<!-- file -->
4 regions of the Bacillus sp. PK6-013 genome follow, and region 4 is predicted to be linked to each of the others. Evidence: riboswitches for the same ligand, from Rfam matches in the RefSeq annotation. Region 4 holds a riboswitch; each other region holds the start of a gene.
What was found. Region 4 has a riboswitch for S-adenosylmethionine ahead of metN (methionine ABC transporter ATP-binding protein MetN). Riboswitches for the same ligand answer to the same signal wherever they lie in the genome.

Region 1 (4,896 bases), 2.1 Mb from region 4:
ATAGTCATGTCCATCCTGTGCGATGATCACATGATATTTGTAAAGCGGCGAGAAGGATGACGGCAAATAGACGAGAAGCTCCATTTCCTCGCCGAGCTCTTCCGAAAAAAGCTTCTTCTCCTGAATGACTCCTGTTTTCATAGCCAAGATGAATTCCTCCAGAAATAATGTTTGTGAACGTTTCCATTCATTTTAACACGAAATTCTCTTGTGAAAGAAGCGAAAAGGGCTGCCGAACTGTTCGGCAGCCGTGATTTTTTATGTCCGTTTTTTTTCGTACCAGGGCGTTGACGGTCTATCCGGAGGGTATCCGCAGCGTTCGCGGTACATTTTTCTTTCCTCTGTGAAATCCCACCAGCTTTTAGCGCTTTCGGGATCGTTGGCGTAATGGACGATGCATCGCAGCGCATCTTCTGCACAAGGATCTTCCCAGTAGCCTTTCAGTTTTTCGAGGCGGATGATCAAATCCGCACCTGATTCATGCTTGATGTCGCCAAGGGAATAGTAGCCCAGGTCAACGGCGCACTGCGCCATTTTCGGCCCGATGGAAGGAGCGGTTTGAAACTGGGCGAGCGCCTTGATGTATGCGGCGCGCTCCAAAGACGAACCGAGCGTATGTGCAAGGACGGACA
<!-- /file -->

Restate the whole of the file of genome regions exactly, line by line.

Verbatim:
4 regions of the Bacillus sp. PK6-013 genome follow, and region 4 is predicted to be linked to each of the others. Evidence: riboswitches for the same ligand, from Rfam matches in the RefSeq annotation. Region 4 holds a riboswitch; each other region holds the start of a gene.
What was found. Region 4 has a riboswitch for S-adenosylmethionine ahead of metN (methionine ABC transporter ATP-binding protein MetN). Riboswitches for the same ligand answer to the same signal wherever they lie in the genome.

Region 1 (4,896 bases), 2.1 Mb from region 4:
ATAGTCATGTCCATCCTGTGCGATGATCACATGATATTTGTAAAGCGGCGAGAAGGATGACGGCAAATAGACGAGAAGCTCCATTTCCTCGCCGAGCTCTTCCGAAAAAAGCTTCTTCTCCTGAATGACTCCTGTTTTCATAGCCAAGATGAATTCCTCCAGAAATAATGTTTGTGAACGTTTCCATTCATTTTAACACGAAATTCTCTTGTGAAAGAAGCGAAAAGGGCTGCCGAACTGTTCGGCAGCCGTGATTTTTTATGTCCGTTTTTTTTCGTACCAGGGCGTTGACGGTCTATCCGGAGGGTATCCGCAGCGTTCGCGGTACATTTTTCTTTCCTCTGTGAAATCCCACCAGCTTTTAGCGCTTTCGGGATCGTTGGCGTAATGGACGATGCATCGCAGCGCATCTTCTGCACAAGGATCTTCCCAGTAGCCTTTCAGTTTTTCGAGGCGGATGATCAAATCCGCACCTGATTCATGCTTGATGTCGCCAAGGGAATAGTAGCCCAGGTCAACGGCGCACTGCGCCATTTTCGGCCCGATGGAAGGAGCGGTTTGAAACTGGGCGAGCGCCTTGATGTATGCGGCGCGCTCCAAAGACGAACCGAGCGTATGTGCAAGGACGGACA